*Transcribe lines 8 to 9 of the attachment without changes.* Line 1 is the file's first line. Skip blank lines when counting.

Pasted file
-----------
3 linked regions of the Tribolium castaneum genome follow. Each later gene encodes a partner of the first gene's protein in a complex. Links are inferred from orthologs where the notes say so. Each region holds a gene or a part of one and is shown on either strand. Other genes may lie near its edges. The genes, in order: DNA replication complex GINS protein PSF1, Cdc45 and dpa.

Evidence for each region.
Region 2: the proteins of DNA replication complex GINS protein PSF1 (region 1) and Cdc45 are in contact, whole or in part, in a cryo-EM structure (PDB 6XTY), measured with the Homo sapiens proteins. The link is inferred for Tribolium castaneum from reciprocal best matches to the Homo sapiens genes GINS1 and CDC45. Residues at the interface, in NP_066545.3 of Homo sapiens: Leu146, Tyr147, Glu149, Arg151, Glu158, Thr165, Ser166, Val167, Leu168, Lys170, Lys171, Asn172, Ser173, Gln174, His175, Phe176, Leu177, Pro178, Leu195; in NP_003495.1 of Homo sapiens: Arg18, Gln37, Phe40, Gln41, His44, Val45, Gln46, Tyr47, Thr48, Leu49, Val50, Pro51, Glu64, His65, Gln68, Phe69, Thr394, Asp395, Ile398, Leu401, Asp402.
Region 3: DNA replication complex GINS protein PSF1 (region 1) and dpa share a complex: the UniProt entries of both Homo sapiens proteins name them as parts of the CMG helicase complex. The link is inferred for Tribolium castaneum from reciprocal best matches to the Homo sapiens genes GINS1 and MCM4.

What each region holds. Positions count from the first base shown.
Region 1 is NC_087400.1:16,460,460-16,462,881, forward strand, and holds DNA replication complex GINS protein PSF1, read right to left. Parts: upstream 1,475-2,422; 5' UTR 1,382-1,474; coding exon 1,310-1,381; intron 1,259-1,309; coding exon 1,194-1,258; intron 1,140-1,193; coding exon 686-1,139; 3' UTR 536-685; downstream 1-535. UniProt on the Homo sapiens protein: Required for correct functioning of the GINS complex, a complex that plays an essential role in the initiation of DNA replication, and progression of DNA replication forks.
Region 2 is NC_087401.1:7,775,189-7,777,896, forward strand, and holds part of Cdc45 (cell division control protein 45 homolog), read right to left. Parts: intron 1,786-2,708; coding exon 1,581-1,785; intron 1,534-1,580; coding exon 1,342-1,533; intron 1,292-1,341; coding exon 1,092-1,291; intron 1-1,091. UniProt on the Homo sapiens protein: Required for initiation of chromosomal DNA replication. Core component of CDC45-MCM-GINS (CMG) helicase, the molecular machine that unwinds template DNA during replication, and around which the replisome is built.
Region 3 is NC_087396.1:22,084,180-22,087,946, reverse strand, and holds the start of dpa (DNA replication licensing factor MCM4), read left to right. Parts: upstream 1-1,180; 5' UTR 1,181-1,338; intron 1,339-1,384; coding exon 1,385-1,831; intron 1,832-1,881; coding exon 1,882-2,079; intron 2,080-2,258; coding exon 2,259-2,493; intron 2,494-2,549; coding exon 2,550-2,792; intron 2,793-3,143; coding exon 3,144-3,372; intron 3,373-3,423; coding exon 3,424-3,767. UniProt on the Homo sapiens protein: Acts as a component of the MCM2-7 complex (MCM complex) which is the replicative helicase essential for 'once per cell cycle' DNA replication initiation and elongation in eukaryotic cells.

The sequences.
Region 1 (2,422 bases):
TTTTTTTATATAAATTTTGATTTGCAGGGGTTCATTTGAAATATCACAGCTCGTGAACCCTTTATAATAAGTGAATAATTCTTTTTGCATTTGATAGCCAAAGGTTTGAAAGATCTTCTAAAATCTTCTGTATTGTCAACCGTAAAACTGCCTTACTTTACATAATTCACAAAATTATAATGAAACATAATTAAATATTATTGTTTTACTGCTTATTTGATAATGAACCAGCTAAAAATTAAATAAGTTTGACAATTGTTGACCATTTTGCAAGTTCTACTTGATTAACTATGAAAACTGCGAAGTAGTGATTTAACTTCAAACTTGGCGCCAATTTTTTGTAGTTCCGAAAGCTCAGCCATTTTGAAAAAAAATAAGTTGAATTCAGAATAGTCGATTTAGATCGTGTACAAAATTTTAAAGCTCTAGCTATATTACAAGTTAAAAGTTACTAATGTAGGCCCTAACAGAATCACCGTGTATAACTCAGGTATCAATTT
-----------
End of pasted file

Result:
Region 3 is NC_087396.1:22,084,180-22,087,946, reverse strand, and holds the start of dpa (DNA replication licensing factor MCM4), read left to right. Parts: upstream 1-1,180; 5' UTR 1,181-1,338; intron 1,339-1,384; coding exon 1,385-1,831; intron 1,832-1,881; coding exon 1,882-2,079; intron 2,080-2,258; coding exon 2,259-2,493; intron 2,494-2,549; coding exon 2,550-2,792; intron 2,793-3,143; coding exon 3,144-3,372; intron 3,373-3,423; coding exon 3,424-3,767. UniProt on the Homo sapiens protein: Acts as a component of the MCM2-7 complex (MCM complex) which is the replicative helicase essential for 'once per cell cycle' DNA replication initiation and elongation in eukaryotic cells.

The sequences.